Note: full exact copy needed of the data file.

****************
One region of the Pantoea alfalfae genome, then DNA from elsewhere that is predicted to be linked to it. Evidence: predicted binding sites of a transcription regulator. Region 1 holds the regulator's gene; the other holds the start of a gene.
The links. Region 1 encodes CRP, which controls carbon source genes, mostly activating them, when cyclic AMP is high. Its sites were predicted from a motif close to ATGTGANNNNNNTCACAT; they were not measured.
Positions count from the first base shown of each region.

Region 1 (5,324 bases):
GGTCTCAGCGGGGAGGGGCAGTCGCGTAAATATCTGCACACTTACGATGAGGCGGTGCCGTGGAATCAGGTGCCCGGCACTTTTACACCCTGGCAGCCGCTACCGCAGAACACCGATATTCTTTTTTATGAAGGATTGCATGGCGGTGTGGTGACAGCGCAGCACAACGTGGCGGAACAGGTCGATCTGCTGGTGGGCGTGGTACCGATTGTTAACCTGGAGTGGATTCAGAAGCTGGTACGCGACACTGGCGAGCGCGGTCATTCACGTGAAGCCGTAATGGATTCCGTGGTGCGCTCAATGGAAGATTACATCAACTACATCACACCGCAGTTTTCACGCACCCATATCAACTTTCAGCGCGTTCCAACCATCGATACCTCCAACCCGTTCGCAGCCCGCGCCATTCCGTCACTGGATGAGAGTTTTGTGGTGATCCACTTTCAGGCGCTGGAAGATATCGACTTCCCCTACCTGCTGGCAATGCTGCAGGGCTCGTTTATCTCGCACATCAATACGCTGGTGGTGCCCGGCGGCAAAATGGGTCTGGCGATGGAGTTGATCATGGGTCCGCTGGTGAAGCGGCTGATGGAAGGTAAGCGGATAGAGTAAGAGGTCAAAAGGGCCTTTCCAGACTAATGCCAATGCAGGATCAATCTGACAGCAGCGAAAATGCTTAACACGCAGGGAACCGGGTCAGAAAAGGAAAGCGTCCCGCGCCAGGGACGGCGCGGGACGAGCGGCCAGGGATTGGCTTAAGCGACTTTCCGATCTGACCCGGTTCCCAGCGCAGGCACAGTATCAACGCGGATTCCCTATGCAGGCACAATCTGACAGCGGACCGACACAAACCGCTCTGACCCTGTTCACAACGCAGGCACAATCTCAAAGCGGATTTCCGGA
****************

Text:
One region of the Pantoea alfalfae genome, then DNA from elsewhere that is predicted to be linked to it. Evidence: predicted binding sites of a transcription regulator. Region 1 holds the regulator's gene; the other holds the start of a gene.
The links. Region 1 encodes CRP, which controls carbon source genes, mostly activating them, when cyclic AMP is high. Its sites were predicted from a motif close to ATGTGANNNNNNTCACAT; they were not measured.
Positions count from the first base shown of each region.

Region 1 (5,324 bases):
GGTCTCAGCGGGGAGGGGCAGTCGCGTAAATATCTGCACACTTACGATGAGGCGGTGCCGTGGAATCAGGTGCCCGGCACTTTTACACCCTGGCAGCCGCTACCGCAGAACACCGATATTCTTTTTTATGAAGGATTGCATGGCGGTGTGGTGACAGCGCAGCACAACGTGGCGGAACAGGTCGATCTGCTGGTGGGCGTGGTACCGATTGTTAACCTGGAGTGGATTCAGAAGCTGGTACGCGACACTGGCGAGCGCGGTCATTCACGTGAAGCCGTAATGGATTCCGTGGTGCGCTCAATGGAAGATTACATCAACTACATCACACCGCAGTTTTCACGCACCCATATCAACTTTCAGCGCGTTCCAACCATCGATACCTCCAACCCGTTCGCAGCCCGCGCCATTCCGTCACTGGATGAGAGTTTTGTGGTGATCCACTTTCAGGCGCTGGAAGATATCGACTTCCCCTACCTGCTGGCAATGCTGCAGGGCTCGTTTATCTCGCACATCAATACGCTGGTGGTGCCCGGCGGCAAAATGGGTCTGGCGATGGAGTTGATCATGGGTCCGCTGGTGAAGCGGCTGATGGAAGGTAAGCGGATAGAGTAAGAGGTCAAAAGGGCCTTTCCAGACTAATGCCAATGCAGGATCAATCTGACAGCAGCGAAAATGCTTAACACGCAGGGAACCGGGTCAGAAAAGGAAAGCGTCCCGCGCCAGGGACGGCGCGGGACGAGCGGCCAGGGATTGGCTTAAGCGACTTTCCGATCTGACCCGGTTCCCAGCGCAGGCACAGTATCAACGCGGATTCCCTATGCAGGCACAATCTGACAGCGGACCGACACAAACCGCTCTGACCCTGTTCACAACGCAGGCACAATCTCAAAGCGGATTTCCGGA